President Joe Biden visited the US-Mexico border on Sunday for the first time as president, but he did not appear to see or meet with migrants, including during a trip to a migrant respite center.
Biden spent several hours in El Paso in his first visit to the southern border as president, following growing outcry and criticism that he had not yet seen the crisis created by the record number of migrants trekking to the border first hand. But that brief visit appeared largely focused on enforcement issues and speaking with border enforcement personnel. Reporters on the ground did not see any migrants at the respite center during the president’s visit there, nor along the motorcade routes throughout the afternoon.
Asked to explain the thinking behind having Biden visit this specific center and ultimately not meeting or interacting with any migrants there, a senior administration official told CNN, “There just weren’t any at the center when he arrived. Completely coincidental. They haven’t had any today.”
Biden’s visit was scheduled at a time when border crossings had already dropped drastically in El Paso. Still, CNN’s Rosa Flores reported on Sunday that hundreds of migrants, including children, were living on the street after crossing into the United States in El Paso. And nearly 1,000 additional migrants were in federal custody in detention facilities in El Paso on Sunday, according to the City of El Paso’s migrant dashboard.
The trip came following relentless calls from Republicans who believe the trip is overdue. In addition to Republicans, some border-district Democrats in Congress and even Democratic mayors have criticized Biden for failing to address record levels of border crossings.
Upon arriving, the president’s motorcade drove along a highway that parallels the Rio Grande and the border. An iron-slatted fence with barbed wire at the top was to the left as the motorcade went down the highway. At a quick stop, Biden stood for several minutes along the iron fence separating the US and Mexico as he spoke with officers in green uniforms. The group then walked along the gravel road that abuts the fence. Biden responded to a few questions from reporters, saying that the government would provide every resource needed at the border.
He then visited a migrant processing center, where he did not appear to meet with any migrants, but did discuss the work underway there with several different workers from that facility.
Biden shook each person’s hand and chatted quietly but reporters were unable to hear the exchange. Biden then observed kits containing socks, toothpaste and soap that are given to migrants. He asked if he could wave a wand to help the organizations, what they would look for and the answer appeared to be funding, but reporters covering the visit had trouble hearing him.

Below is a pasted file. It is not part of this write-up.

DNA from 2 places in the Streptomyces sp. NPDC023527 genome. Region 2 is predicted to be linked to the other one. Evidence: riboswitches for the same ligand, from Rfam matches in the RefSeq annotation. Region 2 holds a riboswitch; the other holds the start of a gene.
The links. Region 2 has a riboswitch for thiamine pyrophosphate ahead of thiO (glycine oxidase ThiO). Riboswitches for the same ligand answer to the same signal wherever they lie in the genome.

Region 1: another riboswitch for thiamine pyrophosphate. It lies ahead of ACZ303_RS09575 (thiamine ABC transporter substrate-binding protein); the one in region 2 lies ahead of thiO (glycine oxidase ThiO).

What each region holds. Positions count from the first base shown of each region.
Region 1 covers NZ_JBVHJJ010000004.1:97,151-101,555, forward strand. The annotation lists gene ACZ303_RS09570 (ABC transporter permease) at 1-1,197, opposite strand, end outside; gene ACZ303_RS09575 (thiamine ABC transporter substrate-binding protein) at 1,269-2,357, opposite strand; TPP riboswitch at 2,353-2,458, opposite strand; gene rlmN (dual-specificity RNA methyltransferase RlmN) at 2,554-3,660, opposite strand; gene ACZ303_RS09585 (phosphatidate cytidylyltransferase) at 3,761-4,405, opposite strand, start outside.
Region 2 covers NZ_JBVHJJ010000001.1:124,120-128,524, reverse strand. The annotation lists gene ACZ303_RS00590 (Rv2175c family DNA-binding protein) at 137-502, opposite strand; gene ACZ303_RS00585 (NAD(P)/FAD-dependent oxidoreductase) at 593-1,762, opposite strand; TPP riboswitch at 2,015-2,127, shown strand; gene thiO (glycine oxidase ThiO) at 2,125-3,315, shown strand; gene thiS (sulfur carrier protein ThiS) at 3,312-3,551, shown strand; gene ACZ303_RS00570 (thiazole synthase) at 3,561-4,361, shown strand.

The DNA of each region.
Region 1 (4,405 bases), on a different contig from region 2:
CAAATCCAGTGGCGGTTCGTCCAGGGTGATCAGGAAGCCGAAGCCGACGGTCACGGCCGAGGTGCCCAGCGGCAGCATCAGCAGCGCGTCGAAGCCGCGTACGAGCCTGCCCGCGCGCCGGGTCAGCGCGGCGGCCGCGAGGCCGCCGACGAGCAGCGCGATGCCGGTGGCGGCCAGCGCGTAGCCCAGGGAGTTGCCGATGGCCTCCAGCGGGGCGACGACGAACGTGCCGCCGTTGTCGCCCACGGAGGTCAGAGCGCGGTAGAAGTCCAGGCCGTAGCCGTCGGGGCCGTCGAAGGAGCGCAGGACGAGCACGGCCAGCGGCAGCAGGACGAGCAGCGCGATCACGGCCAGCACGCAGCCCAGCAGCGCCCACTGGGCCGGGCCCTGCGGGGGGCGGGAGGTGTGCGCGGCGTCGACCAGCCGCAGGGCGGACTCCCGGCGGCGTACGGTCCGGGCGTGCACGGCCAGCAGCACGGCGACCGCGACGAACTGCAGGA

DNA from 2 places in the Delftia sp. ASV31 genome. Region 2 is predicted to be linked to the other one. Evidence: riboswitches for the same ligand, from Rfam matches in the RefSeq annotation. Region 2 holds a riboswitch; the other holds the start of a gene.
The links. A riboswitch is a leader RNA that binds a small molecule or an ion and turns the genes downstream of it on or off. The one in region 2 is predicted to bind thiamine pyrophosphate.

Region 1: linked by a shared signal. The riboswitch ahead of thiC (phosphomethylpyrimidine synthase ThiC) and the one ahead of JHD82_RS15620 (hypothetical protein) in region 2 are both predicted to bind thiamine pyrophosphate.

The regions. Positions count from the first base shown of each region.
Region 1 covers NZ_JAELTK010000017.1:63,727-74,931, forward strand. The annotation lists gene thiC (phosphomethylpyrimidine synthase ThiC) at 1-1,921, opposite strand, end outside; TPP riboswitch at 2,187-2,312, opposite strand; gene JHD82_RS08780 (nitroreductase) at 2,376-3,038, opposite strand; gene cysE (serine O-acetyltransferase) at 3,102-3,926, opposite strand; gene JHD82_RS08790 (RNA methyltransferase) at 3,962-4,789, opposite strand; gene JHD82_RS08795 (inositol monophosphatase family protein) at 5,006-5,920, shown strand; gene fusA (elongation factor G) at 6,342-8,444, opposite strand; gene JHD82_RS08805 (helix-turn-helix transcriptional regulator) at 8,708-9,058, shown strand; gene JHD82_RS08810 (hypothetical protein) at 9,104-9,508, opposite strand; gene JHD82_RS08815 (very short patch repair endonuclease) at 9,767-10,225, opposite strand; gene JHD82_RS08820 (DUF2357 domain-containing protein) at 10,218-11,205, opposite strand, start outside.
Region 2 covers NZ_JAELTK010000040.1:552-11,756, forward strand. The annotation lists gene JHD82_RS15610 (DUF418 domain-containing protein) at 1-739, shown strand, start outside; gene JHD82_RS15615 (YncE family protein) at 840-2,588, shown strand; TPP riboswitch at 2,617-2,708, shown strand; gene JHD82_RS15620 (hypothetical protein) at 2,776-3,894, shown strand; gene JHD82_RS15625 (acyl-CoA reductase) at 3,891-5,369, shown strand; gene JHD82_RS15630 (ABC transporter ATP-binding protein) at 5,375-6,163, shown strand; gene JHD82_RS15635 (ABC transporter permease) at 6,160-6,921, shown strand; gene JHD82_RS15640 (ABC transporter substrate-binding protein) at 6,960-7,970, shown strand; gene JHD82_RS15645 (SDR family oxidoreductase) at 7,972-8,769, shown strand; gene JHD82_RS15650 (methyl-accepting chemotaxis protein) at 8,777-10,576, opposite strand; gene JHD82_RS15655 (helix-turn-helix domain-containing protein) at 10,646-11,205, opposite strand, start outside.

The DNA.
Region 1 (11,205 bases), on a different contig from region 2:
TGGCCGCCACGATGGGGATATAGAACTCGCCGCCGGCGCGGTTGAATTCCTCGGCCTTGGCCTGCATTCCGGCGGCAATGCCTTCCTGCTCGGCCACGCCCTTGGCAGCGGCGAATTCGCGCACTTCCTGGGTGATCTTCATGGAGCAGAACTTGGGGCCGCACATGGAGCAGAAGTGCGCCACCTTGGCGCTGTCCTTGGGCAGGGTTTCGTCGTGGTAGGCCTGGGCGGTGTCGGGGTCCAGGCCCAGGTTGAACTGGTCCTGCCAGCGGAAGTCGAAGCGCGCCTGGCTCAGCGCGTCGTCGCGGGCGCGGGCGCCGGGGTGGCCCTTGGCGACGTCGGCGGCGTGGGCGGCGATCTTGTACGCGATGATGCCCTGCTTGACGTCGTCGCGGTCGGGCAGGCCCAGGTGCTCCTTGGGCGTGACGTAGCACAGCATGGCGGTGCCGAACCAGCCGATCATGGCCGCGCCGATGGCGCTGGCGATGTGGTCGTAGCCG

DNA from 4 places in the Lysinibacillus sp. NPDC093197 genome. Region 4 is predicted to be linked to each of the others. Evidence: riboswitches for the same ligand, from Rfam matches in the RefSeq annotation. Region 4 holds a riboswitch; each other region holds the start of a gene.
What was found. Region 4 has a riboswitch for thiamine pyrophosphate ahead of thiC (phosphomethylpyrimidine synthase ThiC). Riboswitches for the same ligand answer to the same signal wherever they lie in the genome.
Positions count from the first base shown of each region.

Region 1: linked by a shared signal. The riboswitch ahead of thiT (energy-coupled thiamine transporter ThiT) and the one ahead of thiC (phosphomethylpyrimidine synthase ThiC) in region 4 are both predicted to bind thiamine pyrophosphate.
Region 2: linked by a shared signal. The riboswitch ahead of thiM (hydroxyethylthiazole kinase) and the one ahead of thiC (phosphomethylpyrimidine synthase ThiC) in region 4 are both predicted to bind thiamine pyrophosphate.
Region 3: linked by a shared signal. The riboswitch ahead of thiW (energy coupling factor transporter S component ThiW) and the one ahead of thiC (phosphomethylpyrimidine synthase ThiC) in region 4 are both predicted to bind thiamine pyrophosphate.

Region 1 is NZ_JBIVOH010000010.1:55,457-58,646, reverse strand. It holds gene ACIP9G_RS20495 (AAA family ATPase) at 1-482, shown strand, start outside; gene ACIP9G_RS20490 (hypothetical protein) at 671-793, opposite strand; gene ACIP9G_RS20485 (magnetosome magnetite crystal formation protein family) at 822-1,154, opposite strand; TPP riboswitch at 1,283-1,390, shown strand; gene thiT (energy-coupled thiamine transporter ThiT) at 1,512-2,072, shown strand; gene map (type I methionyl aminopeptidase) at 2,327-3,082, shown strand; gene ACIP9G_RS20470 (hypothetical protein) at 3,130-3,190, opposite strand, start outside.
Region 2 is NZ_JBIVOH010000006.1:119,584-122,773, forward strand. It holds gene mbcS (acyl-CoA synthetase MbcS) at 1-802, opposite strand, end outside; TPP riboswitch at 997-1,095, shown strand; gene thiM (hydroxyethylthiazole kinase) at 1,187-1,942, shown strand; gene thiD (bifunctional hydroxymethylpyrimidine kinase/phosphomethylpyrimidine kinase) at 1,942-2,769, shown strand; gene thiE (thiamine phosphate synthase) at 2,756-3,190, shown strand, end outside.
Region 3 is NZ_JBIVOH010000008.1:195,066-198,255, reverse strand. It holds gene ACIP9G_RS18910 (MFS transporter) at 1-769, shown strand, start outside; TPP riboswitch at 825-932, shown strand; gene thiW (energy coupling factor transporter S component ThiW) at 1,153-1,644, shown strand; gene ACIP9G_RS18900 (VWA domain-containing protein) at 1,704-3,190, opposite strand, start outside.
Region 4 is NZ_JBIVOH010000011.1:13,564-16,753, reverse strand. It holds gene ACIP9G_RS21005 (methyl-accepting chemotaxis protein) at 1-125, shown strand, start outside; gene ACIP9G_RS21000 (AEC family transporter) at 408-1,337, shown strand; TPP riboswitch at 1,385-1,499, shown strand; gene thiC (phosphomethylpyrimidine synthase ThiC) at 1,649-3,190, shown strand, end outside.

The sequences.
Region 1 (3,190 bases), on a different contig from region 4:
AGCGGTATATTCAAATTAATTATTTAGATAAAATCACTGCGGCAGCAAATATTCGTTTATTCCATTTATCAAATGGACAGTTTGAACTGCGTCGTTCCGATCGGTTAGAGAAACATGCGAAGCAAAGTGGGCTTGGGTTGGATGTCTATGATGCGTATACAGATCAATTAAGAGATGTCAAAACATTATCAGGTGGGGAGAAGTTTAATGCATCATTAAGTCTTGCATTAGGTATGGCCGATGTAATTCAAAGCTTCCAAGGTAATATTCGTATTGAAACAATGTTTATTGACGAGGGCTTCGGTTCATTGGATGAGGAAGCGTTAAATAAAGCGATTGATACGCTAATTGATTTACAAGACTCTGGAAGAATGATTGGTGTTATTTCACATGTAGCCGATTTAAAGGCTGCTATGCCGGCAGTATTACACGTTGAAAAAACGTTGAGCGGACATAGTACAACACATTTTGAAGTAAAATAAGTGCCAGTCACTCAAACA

With his visit to El Paso, Texas, on Sunday, Biden seized on an issue that’s been a political liability for his administration after calling on Congress to overhaul the US immigration system to meet current needs.
But the patchwork of policies put in place by the administration to manage the border so far has often put Biden at odds with his own allies who argue that the administration’s approach is too enforcement heavy.
“It’s enraging and sad to see a Democratic administration make it harder for vulnerable people to seek asylum all because they’re scared of angry MAGA voters on this issue,” a member of the Congressional Hispanic Caucus told CNN, responding to the latest policy announcements.
The president’s flight was met by Texas Gov. Gregg Abbott, a persistent critic of Biden and his administration for the federal response to migration on the US southern border. The Republican governor confirmed to reporters that he gave Biden a letter outlining what he described as “chaos” on the border.
The letter, which has been published online by the governor’s office, reiterates Abbott’s previous criticisms, urges Biden to visit other border communities and includes five steps the Texas governor believes the Biden administration should take. CNN has reached out to the White House for comment on the letter. Biden told reporters he had not yet read the letter.
Escobar, who represents El Paso, insisted that Biden’s visit to the city would not serve solely as a photo opportunity for the president.
“We’ve worked with the White House to make sure that all the folks who are actually doing the work on the ground day-to-day are the ones that the president will meet with,” she said in an interview on CBS’ “Face the Nation” on Sunday. “He needs to hear about how over time, the challenges that we have faced as a country on immigration, on border issues, they have grown exponentially.”
She blamed the Trump-era public health rule known as Title 42 for the rise in border crossings. The restriction allows federal authorities to expel migrants quickly, citing the Covid-19 pandemic.
Escobar predicted, based on her conversations with Department of Homeland Security officials, that the administration would eventually move toward the move punitive Title 8, which allows US authorities to process and remove migrants who do not have a legal basis to be in the country.
“All of these executive branch efforts really are just temporary Band-Aids. Whether it’s Title 8, whether it’s Title 42, we need to make sure Congress acts,” she said. “The administration, in the absence of any legislation from the Congress, has very few tools available.”